About 40 million people in the United States suffer from some type of indoor or outdoor allergy. Many allergy sufferers have more than one allergy.
An allergy is an abnormal immune response to a substance that does not cause a reaction in most people. Any substance that causes an allergic reaction is referred to as an allergen. When a person who is allergic comes in contact with an allergen, his or her immune system responds to the allergen as if it were a harmful substance, causing an allergic reaction.
Several different substances can cause allergies. Hay fever is a type of outdoor allergy caused by plant pollen (e.g., ragweed) in the air. Certain foods and medications also can cause allergies. In some cases, people develop allergies to substances that are present inside their homes. These types of allergies are called indoor allergies.
Common types of Allergens
Dust mite debris: Dust mites are microscopic creatures that thrive in warm, humid conditions. They exist in large numbers in bedding, such as pillows and mattresses. Dust mite waste products are a common allergen. These substances can build up over time within bedding materials and can be inhaled during sleep.
- Pet dander: A protein in animal saliva is an allergen that triggers an immune response in people who have a pet allergy. This protein can be found on dead skin and hair debris from the pet and in the animal’s urine. This debris can become airborne in general house dust and then can be inhaled.
- Cockroach debris: Cockroaches are difficult to fully exterminate in certain areas (e.g., in the southern United States, in large, older apartment buildings in urban areas). When cockroaches die, their bodies and waste products break down into small particles that can become airborne and can be inhaled.
- Mold: Mold is a type of fungus that can grow on indoor as well as outdoor surfaces. Under the right conditions (e.g., damp, humid) within a home, mold can grow under flooring materials; behind walls; and on wood, sheet rock, or fabric. As it grows, mold produces spores that become airborne and can be inhaled.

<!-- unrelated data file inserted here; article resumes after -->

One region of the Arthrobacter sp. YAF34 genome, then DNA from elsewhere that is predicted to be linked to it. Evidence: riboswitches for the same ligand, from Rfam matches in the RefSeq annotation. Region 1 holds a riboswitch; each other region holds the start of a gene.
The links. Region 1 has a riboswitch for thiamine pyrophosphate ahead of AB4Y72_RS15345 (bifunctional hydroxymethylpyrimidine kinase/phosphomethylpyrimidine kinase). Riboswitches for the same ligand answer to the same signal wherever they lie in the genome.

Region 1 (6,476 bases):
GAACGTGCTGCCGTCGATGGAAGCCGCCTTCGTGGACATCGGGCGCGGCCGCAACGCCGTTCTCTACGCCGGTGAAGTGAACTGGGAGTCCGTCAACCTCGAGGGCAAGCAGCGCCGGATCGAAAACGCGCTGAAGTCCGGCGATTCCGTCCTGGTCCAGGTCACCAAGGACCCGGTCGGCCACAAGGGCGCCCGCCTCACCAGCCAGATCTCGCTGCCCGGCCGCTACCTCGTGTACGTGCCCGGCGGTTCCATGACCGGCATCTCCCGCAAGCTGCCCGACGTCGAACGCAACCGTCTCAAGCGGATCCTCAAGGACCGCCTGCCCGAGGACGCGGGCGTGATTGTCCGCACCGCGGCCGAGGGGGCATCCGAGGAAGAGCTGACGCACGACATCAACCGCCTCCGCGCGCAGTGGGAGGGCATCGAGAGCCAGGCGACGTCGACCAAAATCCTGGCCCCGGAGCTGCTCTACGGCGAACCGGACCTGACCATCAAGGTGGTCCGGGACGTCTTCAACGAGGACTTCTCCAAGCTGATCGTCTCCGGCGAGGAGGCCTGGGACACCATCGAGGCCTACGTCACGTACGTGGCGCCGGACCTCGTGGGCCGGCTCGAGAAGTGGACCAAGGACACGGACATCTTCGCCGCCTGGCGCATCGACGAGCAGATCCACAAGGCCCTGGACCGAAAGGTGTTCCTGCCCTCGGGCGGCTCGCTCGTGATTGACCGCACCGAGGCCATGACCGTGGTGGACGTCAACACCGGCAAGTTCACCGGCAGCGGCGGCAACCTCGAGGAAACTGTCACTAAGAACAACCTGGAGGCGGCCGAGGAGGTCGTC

The only way to prevent allergy symptoms is to avoid contact with allergens. Many products are available to help reduce allergens in the home; however, it is important to get as much information as possible before buying these products. For example, there are several home air-filtering systems available, but the quality of these systems varies greatly and comparing one system with another can be challenging.
An allergic reaction to food often called food allergies, can cause mild to serious symptoms such as:
Vomiting, Nausea, Stomach cramps, Indigestion, Diarrhea, Hives or skin rash, Headaches and Asthma.
Shellfish, peanuts and tree nuts are the most common food allergens for adults. Milk, eggs, soy, wheat, shellfish, peanuts and tree nuts are the most common food allergens for children. The best defense against food allergies is to avoid foods that cause a reaction.
Cigarette smoke contains toxic chemicals that can further aggravate allergies and people with allergies may be more sensitive to these toxins than people who do not have allergies. Smoking should not be allowed in the home.
Insect stings are common causes of medical problems. Bees and wasps, together with fire ants, are all related insects that belong to the Hymenoptera order. Bee and wasp stings can cause significant reactions, ranging from localized pain and swelling to serious and even potentially fatal conditions. At least 40 deaths occur each year in the U.S. as a result of bee or wasp stings.
Allergic reactions can affect your nose, throat, eyes, lungs, skin, stomach or intestines. Rarely, they can affect the whole body. Whenever you are exposed to something you are allergic to, your body will trigger an allergic response again. That is why it's important to know what you are allergic to and take steps to treat or avoid a reaction.
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